Sorry to hijack the thread, but just when you mention that, I've recently had my 450D in for repair and 2 out of the 4 times I've used it since getting it back I've had that error but it has been resolved after removing the battery. I'm currently wearing the battery down till its got no charge then doing a full charge to see if that helps it any.
     
  8. JBuk

    Capodecina

    Joined: 28 Nov 2002

    Posts: 11,038

    Location: Cumbria

    As you say 6 years is the limitation of the act , which I was referring to, I didn't refer to it in any other way hence why I said about the eu directive & 2 years being a time limit in which a claim could be made so I'm not sure why you're on your high horse

     
    Last edited: 28 Sep 2009
  9. Hodders

    Mobster

    Joined: 18 Oct 2002

    Posts: 4,332

    Location: Aldbourne Wiltshire

    Spoke deirect to Canon in Elstree and they have offered to treat this as covered by warranty. So a big shout out to Canon for being decent about it all.

    I'll keep you posted.
     
  10. JBuk

    Capodecina

    Joined: 28 Nov 2002

    Posts: 11,038

    Location: Cumbria

    nice one
     
  11. Johnny|lucidcomposure

    Sgarrista

    Joined: 5 Nov 2004

    Posts: 9,303

    I'm sure there is a grace period of a month or so ?
     
  12. Hodders

    Mobster

    Joined: 18 Oct 2002

    Posts: 4,332

    Location: Aldbourne Wiltshire

    I must admit, if this all works out, it will be a nice change to see a company actually value customer good will.

    I might even buy a 24-70 f2.8L to reward them :)
     
  13. fini

    Sgarrista

    Joined: 26 Aug 2004

    Posts: 7,569

    Location: London

    You do realise what you've just written makes no sense?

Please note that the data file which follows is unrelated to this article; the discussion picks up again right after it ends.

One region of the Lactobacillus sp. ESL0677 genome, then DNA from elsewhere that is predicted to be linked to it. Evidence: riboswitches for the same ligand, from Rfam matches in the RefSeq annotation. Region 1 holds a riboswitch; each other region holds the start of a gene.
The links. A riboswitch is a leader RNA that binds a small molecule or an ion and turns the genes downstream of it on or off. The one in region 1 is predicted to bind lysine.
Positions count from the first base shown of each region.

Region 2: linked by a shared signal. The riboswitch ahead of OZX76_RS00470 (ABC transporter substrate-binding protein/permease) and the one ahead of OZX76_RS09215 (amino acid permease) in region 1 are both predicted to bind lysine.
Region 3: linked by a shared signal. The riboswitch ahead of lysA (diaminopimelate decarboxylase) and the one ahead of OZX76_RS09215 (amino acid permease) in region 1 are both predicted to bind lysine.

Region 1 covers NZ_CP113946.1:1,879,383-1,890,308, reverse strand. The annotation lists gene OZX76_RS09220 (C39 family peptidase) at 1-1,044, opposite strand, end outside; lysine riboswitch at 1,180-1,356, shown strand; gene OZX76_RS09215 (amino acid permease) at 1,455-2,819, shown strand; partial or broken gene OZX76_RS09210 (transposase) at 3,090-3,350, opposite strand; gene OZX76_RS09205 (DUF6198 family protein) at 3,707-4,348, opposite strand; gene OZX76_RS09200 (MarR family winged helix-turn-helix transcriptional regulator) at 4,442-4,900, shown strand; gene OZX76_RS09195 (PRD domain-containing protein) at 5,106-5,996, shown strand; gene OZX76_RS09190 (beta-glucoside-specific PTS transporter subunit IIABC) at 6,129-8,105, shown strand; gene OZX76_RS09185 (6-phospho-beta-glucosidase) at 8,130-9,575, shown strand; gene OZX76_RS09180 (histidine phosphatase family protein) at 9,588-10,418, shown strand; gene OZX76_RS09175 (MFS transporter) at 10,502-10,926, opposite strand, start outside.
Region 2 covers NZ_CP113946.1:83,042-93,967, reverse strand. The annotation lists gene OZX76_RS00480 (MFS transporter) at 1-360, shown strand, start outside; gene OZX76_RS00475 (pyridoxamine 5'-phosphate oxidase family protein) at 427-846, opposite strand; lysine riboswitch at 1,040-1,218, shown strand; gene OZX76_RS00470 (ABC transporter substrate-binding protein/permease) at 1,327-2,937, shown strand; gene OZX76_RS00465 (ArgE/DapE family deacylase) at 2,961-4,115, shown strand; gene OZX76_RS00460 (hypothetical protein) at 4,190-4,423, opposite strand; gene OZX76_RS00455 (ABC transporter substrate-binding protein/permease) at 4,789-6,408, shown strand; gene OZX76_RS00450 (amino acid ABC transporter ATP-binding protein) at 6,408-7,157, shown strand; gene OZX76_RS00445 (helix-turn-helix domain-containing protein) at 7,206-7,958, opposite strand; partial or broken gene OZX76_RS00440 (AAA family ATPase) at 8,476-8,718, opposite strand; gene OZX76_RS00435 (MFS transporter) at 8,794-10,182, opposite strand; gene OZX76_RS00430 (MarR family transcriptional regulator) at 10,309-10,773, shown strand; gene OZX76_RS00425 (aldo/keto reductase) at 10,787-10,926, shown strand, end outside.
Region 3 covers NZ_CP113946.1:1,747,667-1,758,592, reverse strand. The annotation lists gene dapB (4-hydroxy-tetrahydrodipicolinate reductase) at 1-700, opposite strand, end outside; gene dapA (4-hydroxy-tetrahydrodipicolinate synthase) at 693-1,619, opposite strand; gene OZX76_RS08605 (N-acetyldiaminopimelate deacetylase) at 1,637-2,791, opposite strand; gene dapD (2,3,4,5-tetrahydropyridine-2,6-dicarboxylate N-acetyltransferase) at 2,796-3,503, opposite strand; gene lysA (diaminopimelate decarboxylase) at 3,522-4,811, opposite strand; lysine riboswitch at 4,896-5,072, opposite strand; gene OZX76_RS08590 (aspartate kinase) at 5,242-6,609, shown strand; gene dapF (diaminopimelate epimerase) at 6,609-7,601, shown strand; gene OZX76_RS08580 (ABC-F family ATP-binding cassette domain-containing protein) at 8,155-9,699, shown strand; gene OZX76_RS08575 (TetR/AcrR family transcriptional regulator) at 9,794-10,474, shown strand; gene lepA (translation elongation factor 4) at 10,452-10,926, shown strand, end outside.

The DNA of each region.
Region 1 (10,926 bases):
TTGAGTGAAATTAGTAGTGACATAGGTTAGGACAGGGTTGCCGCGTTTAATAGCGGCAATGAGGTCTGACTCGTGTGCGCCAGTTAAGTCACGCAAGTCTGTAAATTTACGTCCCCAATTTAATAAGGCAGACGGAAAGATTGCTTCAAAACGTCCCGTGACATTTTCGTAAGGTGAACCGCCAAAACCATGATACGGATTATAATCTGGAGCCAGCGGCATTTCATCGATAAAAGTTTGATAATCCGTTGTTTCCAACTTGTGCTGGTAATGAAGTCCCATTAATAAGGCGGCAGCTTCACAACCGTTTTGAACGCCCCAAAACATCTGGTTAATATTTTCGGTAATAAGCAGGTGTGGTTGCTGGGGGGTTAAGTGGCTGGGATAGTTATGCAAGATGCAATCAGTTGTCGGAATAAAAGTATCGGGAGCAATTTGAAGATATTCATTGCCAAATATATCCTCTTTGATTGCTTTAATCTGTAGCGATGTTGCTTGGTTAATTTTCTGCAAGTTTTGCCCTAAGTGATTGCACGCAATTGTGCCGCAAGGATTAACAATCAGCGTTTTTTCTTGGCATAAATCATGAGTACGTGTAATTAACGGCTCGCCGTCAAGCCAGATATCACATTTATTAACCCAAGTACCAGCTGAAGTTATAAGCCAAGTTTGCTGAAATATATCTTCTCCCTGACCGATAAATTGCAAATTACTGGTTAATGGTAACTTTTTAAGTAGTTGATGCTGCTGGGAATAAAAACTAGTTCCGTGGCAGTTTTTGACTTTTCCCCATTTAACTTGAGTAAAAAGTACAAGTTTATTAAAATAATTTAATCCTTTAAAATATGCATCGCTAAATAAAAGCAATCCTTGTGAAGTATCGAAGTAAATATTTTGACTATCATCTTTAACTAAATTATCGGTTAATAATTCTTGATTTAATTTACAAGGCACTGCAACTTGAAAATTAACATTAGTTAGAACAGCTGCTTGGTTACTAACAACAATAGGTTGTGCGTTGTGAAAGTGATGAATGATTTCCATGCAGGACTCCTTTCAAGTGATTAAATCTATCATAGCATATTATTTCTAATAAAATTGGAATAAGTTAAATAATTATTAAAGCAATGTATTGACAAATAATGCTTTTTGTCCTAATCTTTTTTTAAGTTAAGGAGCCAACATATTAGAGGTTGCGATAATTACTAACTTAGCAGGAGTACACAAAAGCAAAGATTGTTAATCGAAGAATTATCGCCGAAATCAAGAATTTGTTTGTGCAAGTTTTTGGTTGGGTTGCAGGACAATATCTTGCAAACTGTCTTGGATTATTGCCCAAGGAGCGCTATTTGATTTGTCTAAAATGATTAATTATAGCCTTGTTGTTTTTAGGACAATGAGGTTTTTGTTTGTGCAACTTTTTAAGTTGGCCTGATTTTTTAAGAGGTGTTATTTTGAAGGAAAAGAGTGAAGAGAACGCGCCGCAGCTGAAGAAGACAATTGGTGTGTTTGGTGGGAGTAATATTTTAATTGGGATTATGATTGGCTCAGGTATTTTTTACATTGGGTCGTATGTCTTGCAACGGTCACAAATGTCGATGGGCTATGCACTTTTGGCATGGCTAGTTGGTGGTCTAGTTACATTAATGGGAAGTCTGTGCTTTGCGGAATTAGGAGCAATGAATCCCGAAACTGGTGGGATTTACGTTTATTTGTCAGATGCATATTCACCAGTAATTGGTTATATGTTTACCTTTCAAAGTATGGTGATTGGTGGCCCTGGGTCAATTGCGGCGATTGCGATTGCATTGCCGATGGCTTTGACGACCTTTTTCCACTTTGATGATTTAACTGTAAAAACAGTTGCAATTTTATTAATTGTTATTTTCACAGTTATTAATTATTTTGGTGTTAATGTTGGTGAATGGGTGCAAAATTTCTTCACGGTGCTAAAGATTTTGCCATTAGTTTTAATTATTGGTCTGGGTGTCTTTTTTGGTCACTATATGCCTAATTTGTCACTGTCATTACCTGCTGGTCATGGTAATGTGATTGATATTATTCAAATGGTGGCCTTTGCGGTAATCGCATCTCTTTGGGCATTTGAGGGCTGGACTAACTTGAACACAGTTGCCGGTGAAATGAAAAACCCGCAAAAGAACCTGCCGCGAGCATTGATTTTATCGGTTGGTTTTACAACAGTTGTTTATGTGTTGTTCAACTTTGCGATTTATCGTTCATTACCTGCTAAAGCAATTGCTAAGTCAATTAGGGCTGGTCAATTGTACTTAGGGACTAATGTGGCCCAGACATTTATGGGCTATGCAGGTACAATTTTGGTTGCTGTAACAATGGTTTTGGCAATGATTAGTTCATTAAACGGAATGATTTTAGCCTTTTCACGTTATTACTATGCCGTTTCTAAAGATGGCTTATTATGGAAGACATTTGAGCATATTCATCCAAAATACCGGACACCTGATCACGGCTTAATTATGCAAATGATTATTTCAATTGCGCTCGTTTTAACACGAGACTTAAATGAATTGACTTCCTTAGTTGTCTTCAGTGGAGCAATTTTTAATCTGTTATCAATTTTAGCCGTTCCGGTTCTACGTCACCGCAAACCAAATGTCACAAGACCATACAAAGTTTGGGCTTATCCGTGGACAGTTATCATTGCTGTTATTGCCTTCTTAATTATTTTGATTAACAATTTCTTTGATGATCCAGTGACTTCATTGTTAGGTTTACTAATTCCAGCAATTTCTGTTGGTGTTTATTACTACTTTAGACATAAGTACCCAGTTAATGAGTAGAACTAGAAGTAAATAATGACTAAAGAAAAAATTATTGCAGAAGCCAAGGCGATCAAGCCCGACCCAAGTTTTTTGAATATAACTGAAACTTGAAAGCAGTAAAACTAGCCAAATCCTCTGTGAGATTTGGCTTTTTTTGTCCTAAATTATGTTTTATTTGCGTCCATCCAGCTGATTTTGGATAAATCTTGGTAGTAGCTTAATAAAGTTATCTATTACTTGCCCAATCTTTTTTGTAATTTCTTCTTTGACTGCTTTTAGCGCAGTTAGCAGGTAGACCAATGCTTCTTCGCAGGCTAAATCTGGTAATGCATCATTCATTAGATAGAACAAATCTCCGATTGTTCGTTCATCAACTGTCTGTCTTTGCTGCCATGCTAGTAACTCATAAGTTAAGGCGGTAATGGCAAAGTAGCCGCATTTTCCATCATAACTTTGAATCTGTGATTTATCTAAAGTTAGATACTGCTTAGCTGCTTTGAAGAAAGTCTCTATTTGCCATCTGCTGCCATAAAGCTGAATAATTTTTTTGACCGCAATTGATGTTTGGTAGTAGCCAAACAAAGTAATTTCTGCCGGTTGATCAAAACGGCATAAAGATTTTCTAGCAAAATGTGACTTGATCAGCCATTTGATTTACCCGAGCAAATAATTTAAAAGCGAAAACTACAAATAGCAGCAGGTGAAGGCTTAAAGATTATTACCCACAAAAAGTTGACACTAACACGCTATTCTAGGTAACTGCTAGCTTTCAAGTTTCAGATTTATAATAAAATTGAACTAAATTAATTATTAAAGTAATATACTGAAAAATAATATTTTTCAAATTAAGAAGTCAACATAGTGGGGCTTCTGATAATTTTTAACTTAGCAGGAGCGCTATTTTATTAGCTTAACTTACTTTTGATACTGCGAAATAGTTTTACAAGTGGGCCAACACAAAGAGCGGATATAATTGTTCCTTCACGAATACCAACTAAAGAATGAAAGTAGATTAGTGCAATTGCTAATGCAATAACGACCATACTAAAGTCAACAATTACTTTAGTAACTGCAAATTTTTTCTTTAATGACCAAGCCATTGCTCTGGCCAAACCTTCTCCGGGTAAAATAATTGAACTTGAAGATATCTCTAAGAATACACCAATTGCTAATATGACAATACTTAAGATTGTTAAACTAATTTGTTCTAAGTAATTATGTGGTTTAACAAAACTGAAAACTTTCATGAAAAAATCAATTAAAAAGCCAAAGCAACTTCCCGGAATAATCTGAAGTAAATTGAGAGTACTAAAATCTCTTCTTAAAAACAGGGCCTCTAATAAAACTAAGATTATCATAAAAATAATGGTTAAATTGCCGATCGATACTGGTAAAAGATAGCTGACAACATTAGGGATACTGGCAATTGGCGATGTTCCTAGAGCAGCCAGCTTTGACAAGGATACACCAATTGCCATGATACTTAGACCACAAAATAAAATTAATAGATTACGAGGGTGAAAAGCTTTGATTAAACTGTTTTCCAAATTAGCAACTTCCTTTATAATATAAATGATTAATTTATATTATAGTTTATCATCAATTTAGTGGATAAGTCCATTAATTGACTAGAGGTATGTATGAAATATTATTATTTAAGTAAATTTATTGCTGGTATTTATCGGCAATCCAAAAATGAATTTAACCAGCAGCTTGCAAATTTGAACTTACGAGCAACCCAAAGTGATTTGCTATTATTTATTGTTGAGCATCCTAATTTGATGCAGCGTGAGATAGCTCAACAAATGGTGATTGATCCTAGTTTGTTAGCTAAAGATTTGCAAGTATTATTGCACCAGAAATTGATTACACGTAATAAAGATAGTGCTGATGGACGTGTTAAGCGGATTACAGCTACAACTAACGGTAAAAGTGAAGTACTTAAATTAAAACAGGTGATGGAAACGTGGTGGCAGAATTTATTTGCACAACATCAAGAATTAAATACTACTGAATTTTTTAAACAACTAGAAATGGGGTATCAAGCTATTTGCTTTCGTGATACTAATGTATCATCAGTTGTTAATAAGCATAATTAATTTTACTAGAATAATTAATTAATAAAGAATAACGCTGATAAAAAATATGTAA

1. 6 years is not 'the limitation of the act' - it is a figure set within the Limitation Act. SOGA itself sets no limitations.
    2. You continue to go on about the EU Directive, which is not applicable unless he bought the camera from a public body (ie vertical direct effect).
    3. The two years claim is incorrect.
    4. The text you've 'quoted' isn't from the Sale of Goods Act, which doesn't even mention the word 'year' in it.

    I don't mean to be appearing on a 'high horse', but when people post information which is clearly incorrect it's just unhelpful to the OP and everyone who subsequently reads it. It's becoming increasingly common on OcUK for people to post 'this is what the law says' when they really mean 'this is what I think the law should say'.


    @Hodders - I'm glad it's getting sorted out :)
     
    Last edited: 28 Sep 2009
  14. Hodders

    Mobster

    Joined: 18 Oct 2002

    Posts: 4,332

    Location: Aldbourne Wiltshire

    Can you explain what public body means and its relevance to the directive - you sound like you know far more about this and I'm curious.

    So am I ! The idea of having to cough up for fitting a new shutter mechanism (my guess) is not pleasant when the camera is only just out of warranty and has only take 5000 images.
     
  15. fini

    Sgarrista

    Joined: 26 Aug 2004

    Posts: 7,569